Toilet to Tap? Not yet.
I do not support drinking recycled sewer water until the science has proven it to be safe.
It is important to understand that the push to institute potable reuse (a.k.a., “Toilet-To-Tap”) by injecting recycled sewer water into our aquifer is not an environmental or conservation effort, but rather is a part of the California State housing agenda. There have been significant improvements in the science of water purification, but it is not yet guaranteed to be completely safe. The risks are far too great to consider potable reuse until it is proven to be safe.
I attended an ABAG/MTC legislative workshop in Sacramento on June 20, 2018. Legislators spoke candidly regarding the State bills related to local governments, land use, housing, transportation, and water. Senator Scott Weiner referred to “local controllers” who use “nonsensical” rationale such as water for blocking new housing development. He said the State is working to implement potable reuse infrastructure to remove that argument.
With 70% of the vote in June 2000, Pleasanton residents voted “No” on Measure J, rejecting potable reuse by a 70% vote.
The following information contributed by a local water resources engineer:
Pleasanton is reconsidering Potable Reuse (a.k.a. Toilet-to-Tap). The associated May 2018 Feasibility Study sheds light on the complexity, problems, and potential solutions of acquiring and cleaning sewer water for drinking (See: Joint Tri-Valey: Potable Reuse Technical Feasibility Study). Five (5) concerning takeaways from this document are as follows:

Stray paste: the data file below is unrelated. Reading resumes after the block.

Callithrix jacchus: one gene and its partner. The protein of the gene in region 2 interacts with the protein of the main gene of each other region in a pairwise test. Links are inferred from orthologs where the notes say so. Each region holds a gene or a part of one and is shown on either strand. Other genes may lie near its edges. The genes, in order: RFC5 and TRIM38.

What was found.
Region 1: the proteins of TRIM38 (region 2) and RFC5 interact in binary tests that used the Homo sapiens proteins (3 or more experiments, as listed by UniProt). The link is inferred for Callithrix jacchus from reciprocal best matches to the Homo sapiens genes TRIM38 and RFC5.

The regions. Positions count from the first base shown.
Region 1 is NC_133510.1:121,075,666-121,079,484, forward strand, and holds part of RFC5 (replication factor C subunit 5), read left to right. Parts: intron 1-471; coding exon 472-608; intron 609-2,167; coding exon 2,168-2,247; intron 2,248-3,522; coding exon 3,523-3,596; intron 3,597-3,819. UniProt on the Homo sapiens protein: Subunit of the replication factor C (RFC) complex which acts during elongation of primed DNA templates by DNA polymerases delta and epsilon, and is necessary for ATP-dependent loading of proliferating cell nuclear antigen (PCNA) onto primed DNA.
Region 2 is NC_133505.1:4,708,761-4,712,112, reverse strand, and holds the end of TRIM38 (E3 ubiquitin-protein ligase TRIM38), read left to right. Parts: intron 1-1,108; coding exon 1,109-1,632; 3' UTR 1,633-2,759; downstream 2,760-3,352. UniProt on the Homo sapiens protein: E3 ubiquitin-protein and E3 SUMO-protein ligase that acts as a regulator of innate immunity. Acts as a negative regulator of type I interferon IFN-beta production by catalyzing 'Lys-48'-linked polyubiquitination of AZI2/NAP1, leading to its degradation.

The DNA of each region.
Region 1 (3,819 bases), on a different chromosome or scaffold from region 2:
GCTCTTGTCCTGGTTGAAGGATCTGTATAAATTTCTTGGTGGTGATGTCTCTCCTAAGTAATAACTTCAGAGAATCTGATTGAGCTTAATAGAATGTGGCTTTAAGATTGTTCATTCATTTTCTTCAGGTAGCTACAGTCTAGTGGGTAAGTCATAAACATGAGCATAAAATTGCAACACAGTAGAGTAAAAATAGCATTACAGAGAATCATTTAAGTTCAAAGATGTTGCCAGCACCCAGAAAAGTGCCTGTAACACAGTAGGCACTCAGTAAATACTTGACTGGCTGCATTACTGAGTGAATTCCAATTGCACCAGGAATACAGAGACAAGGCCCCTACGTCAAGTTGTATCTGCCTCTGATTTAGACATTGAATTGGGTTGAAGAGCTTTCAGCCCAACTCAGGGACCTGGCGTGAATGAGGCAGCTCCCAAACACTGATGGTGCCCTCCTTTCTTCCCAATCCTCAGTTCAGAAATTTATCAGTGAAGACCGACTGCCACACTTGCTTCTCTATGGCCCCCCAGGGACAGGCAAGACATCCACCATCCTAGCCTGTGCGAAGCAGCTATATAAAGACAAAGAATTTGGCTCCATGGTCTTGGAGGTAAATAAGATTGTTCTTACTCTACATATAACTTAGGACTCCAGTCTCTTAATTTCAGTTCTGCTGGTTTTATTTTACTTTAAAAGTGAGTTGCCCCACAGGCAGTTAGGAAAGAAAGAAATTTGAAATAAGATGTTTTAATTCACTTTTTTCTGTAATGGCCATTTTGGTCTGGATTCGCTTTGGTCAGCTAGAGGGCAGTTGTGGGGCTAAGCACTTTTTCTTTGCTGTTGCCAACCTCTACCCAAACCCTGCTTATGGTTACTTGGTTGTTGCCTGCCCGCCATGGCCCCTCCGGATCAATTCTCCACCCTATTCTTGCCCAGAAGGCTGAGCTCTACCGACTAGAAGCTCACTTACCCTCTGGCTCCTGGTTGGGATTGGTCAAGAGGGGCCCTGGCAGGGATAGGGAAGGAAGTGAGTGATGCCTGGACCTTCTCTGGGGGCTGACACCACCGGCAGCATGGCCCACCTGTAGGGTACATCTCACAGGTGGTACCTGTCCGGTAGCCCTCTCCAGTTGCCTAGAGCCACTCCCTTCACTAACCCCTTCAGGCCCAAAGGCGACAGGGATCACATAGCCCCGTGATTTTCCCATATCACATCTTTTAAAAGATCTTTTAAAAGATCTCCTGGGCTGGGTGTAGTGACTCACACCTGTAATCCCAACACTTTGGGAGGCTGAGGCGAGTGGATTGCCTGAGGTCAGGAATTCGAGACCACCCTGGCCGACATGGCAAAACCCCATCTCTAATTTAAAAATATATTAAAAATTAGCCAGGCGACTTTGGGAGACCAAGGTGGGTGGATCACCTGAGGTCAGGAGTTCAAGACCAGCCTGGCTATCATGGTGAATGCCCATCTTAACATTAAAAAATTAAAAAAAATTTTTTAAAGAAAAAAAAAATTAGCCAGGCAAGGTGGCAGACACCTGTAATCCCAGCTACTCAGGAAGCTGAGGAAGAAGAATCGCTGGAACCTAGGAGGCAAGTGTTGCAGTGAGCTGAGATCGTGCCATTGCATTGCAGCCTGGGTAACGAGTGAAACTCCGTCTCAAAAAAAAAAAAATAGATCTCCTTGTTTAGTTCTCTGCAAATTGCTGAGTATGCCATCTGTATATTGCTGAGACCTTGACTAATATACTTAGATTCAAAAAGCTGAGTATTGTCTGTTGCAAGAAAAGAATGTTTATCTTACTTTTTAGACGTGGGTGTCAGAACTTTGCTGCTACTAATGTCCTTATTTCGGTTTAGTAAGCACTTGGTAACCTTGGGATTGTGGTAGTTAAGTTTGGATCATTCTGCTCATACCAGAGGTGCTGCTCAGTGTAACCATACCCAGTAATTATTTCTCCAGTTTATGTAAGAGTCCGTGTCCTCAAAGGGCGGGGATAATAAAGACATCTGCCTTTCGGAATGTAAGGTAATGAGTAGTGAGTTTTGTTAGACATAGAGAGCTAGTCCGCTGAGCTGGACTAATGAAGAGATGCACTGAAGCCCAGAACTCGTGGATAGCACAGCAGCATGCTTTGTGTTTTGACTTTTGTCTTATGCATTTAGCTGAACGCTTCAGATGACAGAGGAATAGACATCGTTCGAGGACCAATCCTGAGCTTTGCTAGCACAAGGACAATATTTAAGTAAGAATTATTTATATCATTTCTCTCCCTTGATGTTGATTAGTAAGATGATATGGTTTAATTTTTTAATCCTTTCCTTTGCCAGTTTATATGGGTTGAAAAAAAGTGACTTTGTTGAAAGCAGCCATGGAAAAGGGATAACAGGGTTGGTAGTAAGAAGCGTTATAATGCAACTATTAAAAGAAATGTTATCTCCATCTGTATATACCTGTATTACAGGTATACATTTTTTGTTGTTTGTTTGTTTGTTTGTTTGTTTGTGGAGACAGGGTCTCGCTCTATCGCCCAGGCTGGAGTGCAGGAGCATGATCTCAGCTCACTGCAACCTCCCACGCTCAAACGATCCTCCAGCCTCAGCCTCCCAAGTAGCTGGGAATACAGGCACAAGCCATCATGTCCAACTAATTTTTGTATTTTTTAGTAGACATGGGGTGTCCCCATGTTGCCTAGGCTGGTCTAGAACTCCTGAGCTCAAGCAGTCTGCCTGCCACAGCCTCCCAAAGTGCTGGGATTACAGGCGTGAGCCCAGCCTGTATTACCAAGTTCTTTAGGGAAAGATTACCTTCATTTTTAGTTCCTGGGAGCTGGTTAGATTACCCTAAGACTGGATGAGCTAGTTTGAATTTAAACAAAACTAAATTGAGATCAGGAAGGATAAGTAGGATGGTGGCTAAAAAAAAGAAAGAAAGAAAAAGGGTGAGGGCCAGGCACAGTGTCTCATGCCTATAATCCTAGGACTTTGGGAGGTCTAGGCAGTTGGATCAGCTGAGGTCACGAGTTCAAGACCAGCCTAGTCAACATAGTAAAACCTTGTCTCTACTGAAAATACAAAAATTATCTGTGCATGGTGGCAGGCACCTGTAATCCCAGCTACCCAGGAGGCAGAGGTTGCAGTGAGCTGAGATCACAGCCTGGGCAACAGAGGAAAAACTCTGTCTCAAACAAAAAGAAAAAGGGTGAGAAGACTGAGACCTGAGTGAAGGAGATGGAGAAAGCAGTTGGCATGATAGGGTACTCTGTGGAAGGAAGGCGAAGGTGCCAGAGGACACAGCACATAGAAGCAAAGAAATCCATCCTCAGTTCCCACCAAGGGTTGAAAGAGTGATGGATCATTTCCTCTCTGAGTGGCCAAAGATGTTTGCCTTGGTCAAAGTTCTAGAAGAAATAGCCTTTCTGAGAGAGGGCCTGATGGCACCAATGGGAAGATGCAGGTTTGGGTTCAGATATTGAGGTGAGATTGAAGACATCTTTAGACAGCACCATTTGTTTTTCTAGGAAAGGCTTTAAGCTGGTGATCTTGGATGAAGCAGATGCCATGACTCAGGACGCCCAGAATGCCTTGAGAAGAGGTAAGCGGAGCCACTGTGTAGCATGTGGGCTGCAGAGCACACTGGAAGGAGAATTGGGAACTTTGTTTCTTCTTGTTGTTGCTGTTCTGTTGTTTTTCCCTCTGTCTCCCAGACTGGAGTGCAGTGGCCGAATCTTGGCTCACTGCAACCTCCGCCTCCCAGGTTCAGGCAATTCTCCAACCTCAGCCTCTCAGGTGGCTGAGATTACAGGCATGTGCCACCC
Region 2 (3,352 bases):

1) Contaminants may not be fully identified, especially contaminants of emerging concern (CECs). By definition, new CECs continue to emerge. Although some individual CECs are being studied, the effects due to combinations of these and other contaminants in sewer water are poorly understood. CEC examples are,
Endocrine-disruptor chemicals (EDCs): hormones, pesticides, plasticizers, pain relievers, stimulants, antibiotics, sunscreen, and fragrances
Several EDCs are suspected to “have effects at very low doses”; and, “nearly 1,000 chemicals have been classified as EDCs; this is a small fraction of the 80,000 known chemicals in our environment”.
Classification work is not completed! (See Minireview: Endocrine Disruptors: Past Lessons and Future Directions, Oxford Academic)
2) Regulations are incomplete for Potable Reuse, Direct Reuse in particular.
3) Tritium, a radionuclide, is in the Livermore waste water stream – below regulatory limits, but requiring further explanation.
4) Various costly testing and cleaning techniques are discussed, and a reliance on laws/regulations to keep some CECs out of the waste stream is suggested, but not validated.
5) Groundwater modeling shows potential increases in concentrations of salts for some Pleasanton wells.
More work needs to be completed before remedies are proven effective and complete in contaminant identification, removal, and cost.
I Stand for Residents, not Developments!